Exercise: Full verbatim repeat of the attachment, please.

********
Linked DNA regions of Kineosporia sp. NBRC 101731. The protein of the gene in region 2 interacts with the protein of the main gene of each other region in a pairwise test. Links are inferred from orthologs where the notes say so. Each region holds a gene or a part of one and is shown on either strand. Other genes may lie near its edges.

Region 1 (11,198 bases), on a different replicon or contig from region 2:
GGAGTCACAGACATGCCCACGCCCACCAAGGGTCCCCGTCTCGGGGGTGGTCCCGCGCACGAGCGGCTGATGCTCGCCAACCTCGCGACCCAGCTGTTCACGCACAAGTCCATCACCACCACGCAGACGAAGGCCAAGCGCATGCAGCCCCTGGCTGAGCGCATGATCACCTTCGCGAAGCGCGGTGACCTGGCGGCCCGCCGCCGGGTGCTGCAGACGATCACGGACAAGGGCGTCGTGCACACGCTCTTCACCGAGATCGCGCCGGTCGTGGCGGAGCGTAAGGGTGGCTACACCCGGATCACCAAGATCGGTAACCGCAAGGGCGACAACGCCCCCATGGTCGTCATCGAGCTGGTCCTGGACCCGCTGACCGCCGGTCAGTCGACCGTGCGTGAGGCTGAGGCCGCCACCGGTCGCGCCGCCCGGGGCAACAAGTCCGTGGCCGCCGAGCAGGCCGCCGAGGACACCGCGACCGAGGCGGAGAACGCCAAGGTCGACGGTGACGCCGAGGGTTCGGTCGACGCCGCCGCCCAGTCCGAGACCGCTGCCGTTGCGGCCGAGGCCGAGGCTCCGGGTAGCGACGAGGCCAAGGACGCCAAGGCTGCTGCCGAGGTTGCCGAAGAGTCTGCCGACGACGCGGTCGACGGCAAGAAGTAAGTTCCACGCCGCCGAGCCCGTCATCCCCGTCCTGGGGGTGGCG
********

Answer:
Linked DNA regions of Kineosporia sp. NBRC 101731. The protein of the gene in region 2 interacts with the protein of the main gene of each other region in a pairwise test. Links are inferred from orthologs where the notes say so. Each region holds a gene or a part of one and is shown on either strand. Other genes may lie near its edges.

Region 1 (11,198 bases), on a different replicon or contig from region 2:
GGAGTCACAGACATGCCCACGCCCACCAAGGGTCCCCGTCTCGGGGGTGGTCCCGCGCACGAGCGGCTGATGCTCGCCAACCTCGCGACCCAGCTGTTCACGCACAAGTCCATCACCACCACGCAGACGAAGGCCAAGCGCATGCAGCCCCTGGCTGAGCGCATGATCACCTTCGCGAAGCGCGGTGACCTGGCGGCCCGCCGCCGGGTGCTGCAGACGATCACGGACAAGGGCGTCGTGCACACGCTCTTCACCGAGATCGCGCCGGTCGTGGCGGAGCGTAAGGGTGGCTACACCCGGATCACCAAGATCGGTAACCGCAAGGGCGACAACGCCCCCATGGTCGTCATCGAGCTGGTCCTGGACCCGCTGACCGCCGGTCAGTCGACCGTGCGTGAGGCTGAGGCCGCCACCGGTCGCGCCGCCCGGGGCAACAAGTCCGTGGCCGCCGAGCAGGCCGCCGAGGACACCGCGACCGAGGCGGAGAACGCCAAGGTCGACGGTGACGCCGAGGGTTCGGTCGACGCCGCCGCCCAGTCCGAGACCGCTGCCGTTGCGGCCGAGGCCGAGGCTCCGGGTAGCGACGAGGCCAAGGACGCCAAGGCTGCTGCCGAGGTTGCCGAAGAGTCTGCCGACGACGCGGTCGACGGCAAGAAGTAAGTTCCACGCCGCCGAGCCCGTCATCCCCGTCCTGGGGGTGGCG